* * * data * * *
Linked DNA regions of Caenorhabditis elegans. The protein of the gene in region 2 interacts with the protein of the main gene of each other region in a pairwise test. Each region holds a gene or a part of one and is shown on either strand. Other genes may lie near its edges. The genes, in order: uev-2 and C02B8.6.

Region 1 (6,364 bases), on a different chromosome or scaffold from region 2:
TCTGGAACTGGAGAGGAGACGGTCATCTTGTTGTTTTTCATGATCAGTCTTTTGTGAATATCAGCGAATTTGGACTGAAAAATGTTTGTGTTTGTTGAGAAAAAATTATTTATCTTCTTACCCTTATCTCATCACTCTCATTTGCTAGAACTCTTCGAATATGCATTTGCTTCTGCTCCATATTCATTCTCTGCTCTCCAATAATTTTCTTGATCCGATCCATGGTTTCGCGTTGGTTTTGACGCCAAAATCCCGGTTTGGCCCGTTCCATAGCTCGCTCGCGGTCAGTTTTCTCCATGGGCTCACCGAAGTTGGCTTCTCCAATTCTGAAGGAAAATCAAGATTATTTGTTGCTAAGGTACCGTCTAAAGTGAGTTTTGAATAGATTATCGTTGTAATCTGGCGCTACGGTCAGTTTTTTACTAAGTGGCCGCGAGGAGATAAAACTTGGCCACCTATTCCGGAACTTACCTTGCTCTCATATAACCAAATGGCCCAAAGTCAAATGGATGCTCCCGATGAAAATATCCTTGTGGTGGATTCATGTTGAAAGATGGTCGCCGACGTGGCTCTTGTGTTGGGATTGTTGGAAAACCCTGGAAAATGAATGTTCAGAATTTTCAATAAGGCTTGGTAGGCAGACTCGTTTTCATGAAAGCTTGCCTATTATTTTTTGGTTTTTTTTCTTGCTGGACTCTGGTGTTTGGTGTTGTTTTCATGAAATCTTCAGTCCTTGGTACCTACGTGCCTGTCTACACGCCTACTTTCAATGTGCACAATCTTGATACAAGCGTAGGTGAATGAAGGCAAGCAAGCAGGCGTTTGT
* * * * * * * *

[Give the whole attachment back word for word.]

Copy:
Linked DNA regions of Caenorhabditis elegans. The protein of the gene in region 2 interacts with the protein of the main gene of each other region in a pairwise test. Each region holds a gene or a part of one and is shown on either strand. Other genes may lie near its edges. The genes, in order: uev-2 and C02B8.6.

Region 1 (6,364 bases), on a different chromosome or scaffold from region 2:
TCTGGAACTGGAGAGGAGACGGTCATCTTGTTGTTTTTCATGATCAGTCTTTTGTGAATATCAGCGAATTTGGACTGAAAAATGTTTGTGTTTGTTGAGAAAAAATTATTTATCTTCTTACCCTTATCTCATCACTCTCATTTGCTAGAACTCTTCGAATATGCATTTGCTTCTGCTCCATATTCATTCTCTGCTCTCCAATAATTTTCTTGATCCGATCCATGGTTTCGCGTTGGTTTTGACGCCAAAATCCCGGTTTGGCCCGTTCCATAGCTCGCTCGCGGTCAGTTTTCTCCATGGGCTCACCGAAGTTGGCTTCTCCAATTCTGAAGGAAAATCAAGATTATTTGTTGCTAAGGTACCGTCTAAAGTGAGTTTTGAATAGATTATCGTTGTAATCTGGCGCTACGGTCAGTTTTTTACTAAGTGGCCGCGAGGAGATAAAACTTGGCCACCTATTCCGGAACTTACCTTGCTCTCATATAACCAAATGGCCCAAAGTCAAATGGATGCTCCCGATGAAAATATCCTTGTGGTGGATTCATGTTGAAAGATGGTCGCCGACGTGGCTCTTGTGTTGGGATTGTTGGAAAACCCTGGAAAATGAATGTTCAGAATTTTCAATAAGGCTTGGTAGGCAGACTCGTTTTCATGAAAGCTTGCCTATTATTTTTTGGTTTTTTTTCTTGCTGGACTCTGGTGTTTGGTGTTGTTTTCATGAAATCTTCAGTCCTTGGTACCTACGTGCCTGTCTACACGCCTACTTTCAATGTGCACAATCTTGATACAAGCGTAGGTGAATGAAGGCAAGCAAGCAGGCGTTTGT